Step 4: The only methods you have not tested are "Sort" and "WriteArray". Add some more code to main.cpp to call these methods, and use the print method to see the results. Experiment a little to see what happens when you put these method calls in different places in the program. When you are finished, compile using "make" and run the program a final time.

    Copy and paste your final main.cpp program below.

    Run the program "./main.exe" and copy and paste the output below.

  5. Extending the SafeArray Class
  6. Now that you have compiled and tested the SafeArray class, you can see that the list of methods for this class is not very extensive. The goal of this section is to add several methods to the SafeArray class. This will require changes to safe_array.h (to define new methods), safe_array.cpp (to implement new methods), and main.cpp (to test new methods). We will add and test new methods one at a time.

    Step 1: Edit safe_array.h to add a new public method called "GetMinimum" that has no parameters and returns the float value which is the smallest value in the array. Now edit safe_array.cpp and type in the implementation of this method. This will require a loop over the 20 data values. Finally, edit "main.cpp" to call your "GetMinimum" method and print out the results. To recompile, type "make". Notice that this time both of the cpp files were compiled.

    Copy and paste your implementation of GetMinimum below.

    Step 2: Edit safe_array.h to add a new public method called "GetMaximum" that has no parameters and returns the float value which is the largest value in the array. Now edit safe_array.cpp and type in the implementation of this method. This should look very similar to GetMinimum. Finally, edit "main.cpp" to call your "GetMaximum" method and print out the results. To recompile, type "make".

    Copy and paste your implementation of GetMaximum below.

    Step 3: Edit safe_array.h to add a new public method called "GetAverage" that has no parameters and returns the float value which is the average value in the array. Now edit safe_array.cpp and type in the implementation of this method. This should look very similar to your other methods. Finally, edit "main.cpp" to call your "GetAverage" method and print out the results. To recompile, type "make".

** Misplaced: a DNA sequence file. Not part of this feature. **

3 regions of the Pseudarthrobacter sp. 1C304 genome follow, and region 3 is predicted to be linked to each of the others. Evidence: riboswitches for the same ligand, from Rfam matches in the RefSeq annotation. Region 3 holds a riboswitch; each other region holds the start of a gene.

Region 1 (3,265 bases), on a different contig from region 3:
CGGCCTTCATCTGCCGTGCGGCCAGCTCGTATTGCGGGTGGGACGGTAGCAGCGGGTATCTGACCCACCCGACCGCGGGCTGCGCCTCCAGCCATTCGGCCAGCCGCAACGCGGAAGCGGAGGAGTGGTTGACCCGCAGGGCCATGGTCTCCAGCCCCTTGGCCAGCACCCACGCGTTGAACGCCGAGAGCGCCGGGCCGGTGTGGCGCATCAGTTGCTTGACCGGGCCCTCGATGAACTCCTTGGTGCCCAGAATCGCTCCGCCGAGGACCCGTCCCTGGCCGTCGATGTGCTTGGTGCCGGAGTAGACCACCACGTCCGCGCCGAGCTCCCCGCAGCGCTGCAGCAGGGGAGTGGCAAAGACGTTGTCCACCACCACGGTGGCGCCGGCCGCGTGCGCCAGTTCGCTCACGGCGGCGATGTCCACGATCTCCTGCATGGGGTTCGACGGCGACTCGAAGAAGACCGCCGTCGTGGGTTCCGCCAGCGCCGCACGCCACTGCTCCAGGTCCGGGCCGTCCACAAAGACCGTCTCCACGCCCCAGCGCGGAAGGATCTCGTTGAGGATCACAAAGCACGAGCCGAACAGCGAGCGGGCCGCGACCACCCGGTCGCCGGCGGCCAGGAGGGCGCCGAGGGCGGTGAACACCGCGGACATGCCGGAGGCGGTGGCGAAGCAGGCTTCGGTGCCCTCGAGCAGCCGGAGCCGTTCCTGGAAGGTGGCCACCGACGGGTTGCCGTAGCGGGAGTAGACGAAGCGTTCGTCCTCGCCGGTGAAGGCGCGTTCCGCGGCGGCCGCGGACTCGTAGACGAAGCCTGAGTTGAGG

Copy and paste your implementation of GetAverage below.

    Step 4: You may have gotten tired of using arrays of just 20 floats by now. It is trivial to change this size to 100 by changing the constant SIZE, but this would not be very useful if we have some data files with 10 values and other data files with 50 values. What we really want is a SafeArray that can adapt to the number of data values that are in the input file.

    To do this, you must add a new private variable called "Size" to the SafeArray class and set this value to be equal to SIZE in the constructor function.

    Then, you must modify the ReadArray method to read data from the file until SIZE elements are read or end of file is reached. The actual number of values read must then be saved in "Size".

    Finally, you must change all of the other methods to change all instances of "SIZE" into "Size". This way, they will loop over 10 elements if the file had 10 values, and loop over 50 elements if the file had 50 elements.

    To test your changes above, delete 5 lines from the "input.txt" file and run your program to see what it does. You should see that only 15 values are displayed when you print out the array contents. Congratulations! Your SafeArray class is looking great.

    Copy and paste your implementation of ReadArray below.

    Run the program "./main.exe" and copy and paste the output below.

  7. Submit Work
  8. This lab assignment will be submitted electronically to the TAs once you fill in the fields below and click on the "submit" button. You do NOT need to print a copy of this document to hand in.

    Your UAID number: